Another award-winning use of materials for renewable energy applications can be seen in a new multi-material connector for wave energy devices from London’s Brunel University.
The connector features a novel material called Basaltium, made from recycled aluminium strengthened by tiny basalt fibres, and a coating from a custom formulated, low-friction grade of cast nylon, called Oilon – made by Nylacast. Together, Basaltium and Oilon make connectors lighter and tougher, which means that moorings can last longer and cost less to manufacture and maintain.
Connectors are key components that join moorings with floating devices such as tidal energy converters with their anchors. Designed first for floating wave energy converters, the connectors are the work of STORM (Specialised Thimbles for Offshore Renewable Marine energy) – a project by Tension Technology International (TTI), Brunel University London, Nylacast and the European Marine Energy Centre (EMEC).
Lorna Aguilano, from Brunel’s Experimental Techniques Centre which developed Basaltium with Brunel Centre for Advanced Solidification Technology, said: “Connectors between the mooring ropes and the device are one of the main challenges for offshore renewable energy. Generally, at connector point, the ropes deteriorate and end up breaking, with big costs for retrieval. So normally the ropes are changed every five years to avoid this.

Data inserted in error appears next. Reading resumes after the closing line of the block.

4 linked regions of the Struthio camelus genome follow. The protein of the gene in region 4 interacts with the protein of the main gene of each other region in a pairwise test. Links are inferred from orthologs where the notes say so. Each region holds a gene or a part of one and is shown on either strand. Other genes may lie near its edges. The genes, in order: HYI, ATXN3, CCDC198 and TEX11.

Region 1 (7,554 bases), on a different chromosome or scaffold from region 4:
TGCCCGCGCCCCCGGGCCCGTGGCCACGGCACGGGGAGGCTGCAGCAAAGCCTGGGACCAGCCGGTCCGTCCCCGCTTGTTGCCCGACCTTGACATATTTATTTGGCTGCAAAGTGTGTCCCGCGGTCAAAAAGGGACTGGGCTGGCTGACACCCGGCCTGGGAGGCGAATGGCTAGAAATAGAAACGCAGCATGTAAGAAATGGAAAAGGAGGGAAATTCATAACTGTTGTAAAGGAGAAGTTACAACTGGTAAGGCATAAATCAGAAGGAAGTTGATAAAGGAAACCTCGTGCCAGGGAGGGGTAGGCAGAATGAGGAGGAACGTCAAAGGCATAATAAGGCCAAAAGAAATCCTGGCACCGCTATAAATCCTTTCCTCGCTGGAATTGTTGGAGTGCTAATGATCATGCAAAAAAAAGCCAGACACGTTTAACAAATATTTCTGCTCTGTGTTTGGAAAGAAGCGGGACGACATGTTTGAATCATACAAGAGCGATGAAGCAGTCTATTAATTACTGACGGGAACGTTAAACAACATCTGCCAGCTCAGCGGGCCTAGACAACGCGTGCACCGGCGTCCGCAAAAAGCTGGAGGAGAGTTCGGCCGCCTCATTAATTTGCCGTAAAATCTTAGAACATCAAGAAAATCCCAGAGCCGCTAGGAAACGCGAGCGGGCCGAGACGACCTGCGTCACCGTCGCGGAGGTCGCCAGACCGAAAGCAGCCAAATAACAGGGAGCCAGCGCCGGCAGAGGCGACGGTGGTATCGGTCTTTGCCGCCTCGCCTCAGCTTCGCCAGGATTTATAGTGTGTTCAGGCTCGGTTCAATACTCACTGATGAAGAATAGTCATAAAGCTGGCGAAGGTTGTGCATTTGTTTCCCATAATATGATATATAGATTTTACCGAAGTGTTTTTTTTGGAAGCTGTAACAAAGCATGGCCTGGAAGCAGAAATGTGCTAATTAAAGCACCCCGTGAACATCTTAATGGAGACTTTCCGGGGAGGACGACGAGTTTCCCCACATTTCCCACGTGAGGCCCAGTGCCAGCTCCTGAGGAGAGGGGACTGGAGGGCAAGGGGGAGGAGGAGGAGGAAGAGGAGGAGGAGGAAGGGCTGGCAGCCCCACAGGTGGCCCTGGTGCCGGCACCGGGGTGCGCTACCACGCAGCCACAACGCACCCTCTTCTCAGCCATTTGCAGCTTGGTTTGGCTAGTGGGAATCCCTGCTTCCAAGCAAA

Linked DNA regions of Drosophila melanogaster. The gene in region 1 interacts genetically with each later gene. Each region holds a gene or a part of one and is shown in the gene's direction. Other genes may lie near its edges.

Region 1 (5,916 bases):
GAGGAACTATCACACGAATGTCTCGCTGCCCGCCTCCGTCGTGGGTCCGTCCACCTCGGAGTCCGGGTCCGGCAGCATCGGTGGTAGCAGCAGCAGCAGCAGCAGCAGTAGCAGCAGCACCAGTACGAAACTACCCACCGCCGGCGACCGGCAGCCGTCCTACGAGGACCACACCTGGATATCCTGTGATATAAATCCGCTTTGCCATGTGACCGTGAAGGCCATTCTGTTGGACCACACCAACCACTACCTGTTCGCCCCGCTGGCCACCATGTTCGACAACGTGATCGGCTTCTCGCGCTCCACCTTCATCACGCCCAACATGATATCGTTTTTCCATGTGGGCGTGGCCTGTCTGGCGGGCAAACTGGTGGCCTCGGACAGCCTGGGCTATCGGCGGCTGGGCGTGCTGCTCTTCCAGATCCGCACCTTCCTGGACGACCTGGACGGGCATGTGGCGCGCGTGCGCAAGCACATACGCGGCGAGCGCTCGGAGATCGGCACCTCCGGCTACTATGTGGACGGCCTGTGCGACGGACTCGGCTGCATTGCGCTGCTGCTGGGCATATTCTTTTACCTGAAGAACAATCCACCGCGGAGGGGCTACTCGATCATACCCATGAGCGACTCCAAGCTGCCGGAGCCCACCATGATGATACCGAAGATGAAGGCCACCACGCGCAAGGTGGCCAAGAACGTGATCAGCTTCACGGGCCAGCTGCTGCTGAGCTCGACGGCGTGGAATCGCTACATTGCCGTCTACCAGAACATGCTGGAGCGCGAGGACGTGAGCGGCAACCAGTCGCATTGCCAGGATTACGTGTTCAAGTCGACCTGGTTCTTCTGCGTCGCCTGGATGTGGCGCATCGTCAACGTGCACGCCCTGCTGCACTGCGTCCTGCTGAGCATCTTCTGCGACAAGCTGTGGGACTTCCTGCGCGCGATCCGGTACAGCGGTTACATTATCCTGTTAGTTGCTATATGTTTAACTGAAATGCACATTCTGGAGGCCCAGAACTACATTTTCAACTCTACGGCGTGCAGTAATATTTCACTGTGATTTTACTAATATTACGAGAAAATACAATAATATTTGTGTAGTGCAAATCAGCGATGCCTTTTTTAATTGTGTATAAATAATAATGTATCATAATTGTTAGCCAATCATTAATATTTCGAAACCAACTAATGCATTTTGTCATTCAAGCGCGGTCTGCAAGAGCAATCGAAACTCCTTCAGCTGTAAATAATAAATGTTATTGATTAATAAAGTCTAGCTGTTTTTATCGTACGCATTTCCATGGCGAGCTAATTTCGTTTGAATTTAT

“Our team has developed an extra-light material that, when incorporated in Oilon and used to make the innovative connector designed by TensioTech, would solve this problem – increasing the in-service life, minimising capital expenditure and maintenance costs.”
The partners recently received the ‘Rushlight Responsible Product or Service Award’ at a ceremony at the Royal Geographical Society.
Brake innovation cuts wind turbine noise
Noise is a significant issue in relation to wind turbines. In particular, noise generated by the operation of the equipment in the nacelle is seen as especially problematic.
Yaw noise is a significant contributor to the noise produced by wind turbines and can be created by the contact between the yaw brake pads and the disc during nacelle adjustment into the wind. The brakes are released sufficiently to allow the yaw motors to turn the nacelle into the wind before being reapplied to hold the position.